4459 - Market Technologies and the Market as Technology: The Case of Small Producers in Guatemala

Ayora Diaz and Vargas Cetina observe that “technologies are devised to transform the relations among human beings and between human beings and their milieu.” Taking such a broad and ecumenical perspective allows us to look at the complex role technologies play in the ongoing construction of life projects. This paper looks at how new technologies are helping shape export agriculture markets among rural Maya farmers in highland Guatemala. Specifically I look at farmers growing broccoli and snow peas for export to the U.S., the growing number of smallholder producing coffee for the high-end global market, and maquiladora workers. These data show how technologies can act both to empower and constrain producers and workers. In doing so, I also present the market itself as a technology. Discussions of the market in development contexts often revolves around questions of “it” being either good or bad. Seeing the market as a contrivance, an apparatus, a technology, comes closer to Maya farmers’ own views. A market-as-technology perspective also allows us to document the complication and sometimes contradictory ways market forces touch down in particular times and places and the uses to which its mechanisms are put both by the powers that be and by subaltern subjects. I conclude by suggesting that seeing markets as technologies offers a productive framework for understanding individual agency, local social norms, and market articulations in the context of grassroots development.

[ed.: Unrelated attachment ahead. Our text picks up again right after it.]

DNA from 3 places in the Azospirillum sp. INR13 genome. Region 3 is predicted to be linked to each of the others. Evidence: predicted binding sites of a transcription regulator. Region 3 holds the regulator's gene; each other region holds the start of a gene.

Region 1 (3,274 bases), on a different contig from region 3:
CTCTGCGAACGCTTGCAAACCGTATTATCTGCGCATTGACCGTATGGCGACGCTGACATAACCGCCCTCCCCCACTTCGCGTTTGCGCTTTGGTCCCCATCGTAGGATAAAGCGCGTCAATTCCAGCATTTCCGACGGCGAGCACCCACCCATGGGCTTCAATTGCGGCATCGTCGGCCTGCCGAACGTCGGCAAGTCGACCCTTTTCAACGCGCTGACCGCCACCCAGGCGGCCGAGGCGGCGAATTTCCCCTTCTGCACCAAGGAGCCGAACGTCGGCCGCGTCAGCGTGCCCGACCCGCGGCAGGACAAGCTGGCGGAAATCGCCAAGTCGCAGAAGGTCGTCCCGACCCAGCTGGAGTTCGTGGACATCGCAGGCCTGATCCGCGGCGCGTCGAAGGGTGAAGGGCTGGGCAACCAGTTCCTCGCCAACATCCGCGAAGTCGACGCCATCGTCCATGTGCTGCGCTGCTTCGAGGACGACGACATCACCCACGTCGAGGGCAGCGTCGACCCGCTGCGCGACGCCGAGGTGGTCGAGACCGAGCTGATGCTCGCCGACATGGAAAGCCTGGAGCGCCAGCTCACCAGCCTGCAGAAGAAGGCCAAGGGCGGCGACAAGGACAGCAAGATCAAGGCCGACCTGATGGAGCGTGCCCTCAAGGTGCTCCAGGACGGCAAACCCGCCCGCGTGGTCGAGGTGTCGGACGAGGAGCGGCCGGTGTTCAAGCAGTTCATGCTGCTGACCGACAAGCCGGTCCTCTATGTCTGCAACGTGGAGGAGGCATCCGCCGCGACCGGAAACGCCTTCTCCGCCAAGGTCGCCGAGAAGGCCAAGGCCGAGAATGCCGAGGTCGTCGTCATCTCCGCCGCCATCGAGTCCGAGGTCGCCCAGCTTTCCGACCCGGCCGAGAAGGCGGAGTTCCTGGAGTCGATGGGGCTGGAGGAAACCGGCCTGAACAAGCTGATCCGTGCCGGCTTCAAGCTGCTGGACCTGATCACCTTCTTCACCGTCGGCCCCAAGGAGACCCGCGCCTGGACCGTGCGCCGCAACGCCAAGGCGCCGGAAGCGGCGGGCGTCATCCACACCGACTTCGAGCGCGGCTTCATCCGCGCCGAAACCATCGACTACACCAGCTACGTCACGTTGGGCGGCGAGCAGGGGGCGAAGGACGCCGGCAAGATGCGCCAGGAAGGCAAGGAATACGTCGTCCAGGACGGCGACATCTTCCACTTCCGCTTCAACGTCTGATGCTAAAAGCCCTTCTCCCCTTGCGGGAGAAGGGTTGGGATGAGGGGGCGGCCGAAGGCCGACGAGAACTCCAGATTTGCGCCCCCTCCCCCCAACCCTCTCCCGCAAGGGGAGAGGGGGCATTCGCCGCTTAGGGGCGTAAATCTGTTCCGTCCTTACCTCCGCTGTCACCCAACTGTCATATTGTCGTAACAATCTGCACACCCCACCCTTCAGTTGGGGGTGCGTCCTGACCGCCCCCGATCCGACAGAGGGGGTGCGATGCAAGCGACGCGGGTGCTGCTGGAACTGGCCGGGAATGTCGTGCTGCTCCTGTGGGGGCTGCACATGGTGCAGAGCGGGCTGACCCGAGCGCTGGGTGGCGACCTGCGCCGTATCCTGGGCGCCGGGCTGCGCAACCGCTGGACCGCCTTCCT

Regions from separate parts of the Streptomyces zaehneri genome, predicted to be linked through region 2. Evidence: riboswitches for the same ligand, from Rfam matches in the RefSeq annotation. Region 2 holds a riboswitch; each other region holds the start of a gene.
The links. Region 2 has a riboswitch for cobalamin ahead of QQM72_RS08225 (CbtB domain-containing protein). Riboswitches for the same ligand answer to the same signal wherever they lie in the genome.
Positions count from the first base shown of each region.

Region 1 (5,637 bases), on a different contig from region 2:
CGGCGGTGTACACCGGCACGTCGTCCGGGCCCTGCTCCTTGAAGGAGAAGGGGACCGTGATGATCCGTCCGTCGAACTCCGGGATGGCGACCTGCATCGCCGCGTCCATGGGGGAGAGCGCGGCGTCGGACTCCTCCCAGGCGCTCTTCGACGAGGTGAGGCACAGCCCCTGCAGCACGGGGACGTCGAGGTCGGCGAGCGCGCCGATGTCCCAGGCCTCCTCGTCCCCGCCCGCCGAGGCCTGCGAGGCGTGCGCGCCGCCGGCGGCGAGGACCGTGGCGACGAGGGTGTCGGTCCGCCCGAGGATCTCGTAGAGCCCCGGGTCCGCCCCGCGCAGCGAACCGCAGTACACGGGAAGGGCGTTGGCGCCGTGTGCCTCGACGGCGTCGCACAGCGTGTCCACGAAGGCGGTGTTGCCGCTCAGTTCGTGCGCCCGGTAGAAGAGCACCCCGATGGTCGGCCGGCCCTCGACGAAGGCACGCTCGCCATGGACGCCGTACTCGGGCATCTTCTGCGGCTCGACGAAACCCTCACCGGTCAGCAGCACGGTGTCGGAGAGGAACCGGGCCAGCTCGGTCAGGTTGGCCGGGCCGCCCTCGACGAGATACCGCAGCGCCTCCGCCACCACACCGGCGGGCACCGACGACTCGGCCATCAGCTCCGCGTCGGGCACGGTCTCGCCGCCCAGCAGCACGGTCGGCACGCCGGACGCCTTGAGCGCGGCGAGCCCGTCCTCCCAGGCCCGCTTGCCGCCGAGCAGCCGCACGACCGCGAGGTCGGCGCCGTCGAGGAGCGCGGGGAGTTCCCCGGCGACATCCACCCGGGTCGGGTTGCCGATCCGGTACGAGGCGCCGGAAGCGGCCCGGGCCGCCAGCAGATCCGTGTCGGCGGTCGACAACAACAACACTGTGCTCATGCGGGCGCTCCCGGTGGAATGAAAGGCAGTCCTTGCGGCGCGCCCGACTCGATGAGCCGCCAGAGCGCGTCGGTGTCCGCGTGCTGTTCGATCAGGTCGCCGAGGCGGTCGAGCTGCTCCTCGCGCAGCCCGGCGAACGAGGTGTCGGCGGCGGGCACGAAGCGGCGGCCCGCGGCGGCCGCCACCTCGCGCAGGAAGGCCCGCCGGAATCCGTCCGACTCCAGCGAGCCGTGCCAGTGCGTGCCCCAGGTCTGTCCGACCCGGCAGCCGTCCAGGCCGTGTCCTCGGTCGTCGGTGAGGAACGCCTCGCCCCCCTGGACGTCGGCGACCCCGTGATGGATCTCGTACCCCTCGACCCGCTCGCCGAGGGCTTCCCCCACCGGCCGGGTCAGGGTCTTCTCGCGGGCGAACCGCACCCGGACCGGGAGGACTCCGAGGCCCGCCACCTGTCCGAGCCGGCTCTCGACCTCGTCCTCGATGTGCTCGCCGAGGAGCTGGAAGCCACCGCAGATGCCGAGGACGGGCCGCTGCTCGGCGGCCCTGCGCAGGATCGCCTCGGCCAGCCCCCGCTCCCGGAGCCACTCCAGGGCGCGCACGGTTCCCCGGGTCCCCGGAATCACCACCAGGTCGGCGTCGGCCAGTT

Palabras claves: Guatemala, Maya, markets, technologies, development

Autores: Fischer, Edward (Vanderbilt University, Ud States of Am / USA)


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